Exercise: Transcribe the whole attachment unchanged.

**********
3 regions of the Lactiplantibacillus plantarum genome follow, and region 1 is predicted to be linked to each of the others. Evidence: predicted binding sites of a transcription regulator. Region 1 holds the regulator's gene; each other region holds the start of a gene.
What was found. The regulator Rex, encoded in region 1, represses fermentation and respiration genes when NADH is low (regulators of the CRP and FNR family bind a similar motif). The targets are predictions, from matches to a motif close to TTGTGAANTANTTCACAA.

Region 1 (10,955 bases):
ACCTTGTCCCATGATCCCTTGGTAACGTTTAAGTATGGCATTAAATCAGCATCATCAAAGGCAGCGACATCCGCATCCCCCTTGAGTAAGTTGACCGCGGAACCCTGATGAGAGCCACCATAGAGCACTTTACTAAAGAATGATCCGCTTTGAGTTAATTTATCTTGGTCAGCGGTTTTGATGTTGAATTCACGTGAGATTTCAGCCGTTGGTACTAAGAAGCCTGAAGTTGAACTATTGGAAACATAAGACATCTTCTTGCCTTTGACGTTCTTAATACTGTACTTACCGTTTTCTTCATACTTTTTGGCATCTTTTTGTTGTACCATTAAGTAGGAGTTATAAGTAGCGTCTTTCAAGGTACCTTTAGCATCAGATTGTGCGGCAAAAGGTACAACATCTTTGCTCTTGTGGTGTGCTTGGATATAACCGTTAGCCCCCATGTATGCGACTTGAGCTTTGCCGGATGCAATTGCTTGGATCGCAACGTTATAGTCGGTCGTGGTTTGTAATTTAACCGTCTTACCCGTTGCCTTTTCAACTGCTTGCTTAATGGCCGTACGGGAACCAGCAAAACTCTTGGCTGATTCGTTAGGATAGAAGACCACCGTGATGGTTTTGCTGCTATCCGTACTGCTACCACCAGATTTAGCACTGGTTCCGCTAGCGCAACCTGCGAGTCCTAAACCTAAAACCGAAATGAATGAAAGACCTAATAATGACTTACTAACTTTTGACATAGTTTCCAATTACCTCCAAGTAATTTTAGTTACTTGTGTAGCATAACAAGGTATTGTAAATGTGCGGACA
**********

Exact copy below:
3 regions of the Lactiplantibacillus plantarum genome follow, and region 1 is predicted to be linked to each of the others. Evidence: predicted binding sites of a transcription regulator. Region 1 holds the regulator's gene; each other region holds the start of a gene.
What was found. The regulator Rex, encoded in region 1, represses fermentation and respiration genes when NADH is low (regulators of the CRP and FNR family bind a similar motif). The targets are predictions, from matches to a motif close to TTGTGAANTANTTCACAA.

Region 1 (10,955 bases):
ACCTTGTCCCATGATCCCTTGGTAACGTTTAAGTATGGCATTAAATCAGCATCATCAAAGGCAGCGACATCCGCATCCCCCTTGAGTAAGTTGACCGCGGAACCCTGATGAGAGCCACCATAGAGCACTTTACTAAAGAATGATCCGCTTTGAGTTAATTTATCTTGGTCAGCGGTTTTGATGTTGAATTCACGTGAGATTTCAGCCGTTGGTACTAAGAAGCCTGAAGTTGAACTATTGGAAACATAAGACATCTTCTTGCCTTTGACGTTCTTAATACTGTACTTACCGTTTTCTTCATACTTTTTGGCATCTTTTTGTTGTACCATTAAGTAGGAGTTATAAGTAGCGTCTTTCAAGGTACCTTTAGCATCAGATTGTGCGGCAAAAGGTACAACATCTTTGCTCTTGTGGTGTGCTTGGATATAACCGTTAGCCCCCATGTATGCGACTTGAGCTTTGCCGGATGCAATTGCTTGGATCGCAACGTTATAGTCGGTCGTGGTTTGTAATTTAACCGTCTTACCCGTTGCCTTTTCAACTGCTTGCTTAATGGCCGTACGGGAACCAGCAAAACTCTTGGCTGATTCGTTAGGATAGAAGACCACCGTGATGGTTTTGCTGCTATCCGTACTGCTACCACCAGATTTAGCACTGGTTCCGCTAGCGCAACCTGCGAGTCCTAAACCTAAAACCGAAATGAATGAAAGACCTAATAATGACTTACTAACTTTTGACATAGTTTCCAATTACCTCCAAGTAATTTTAGTTACTTGTGTAGCATAACAAGGTATTGTAAATGTGCGGACA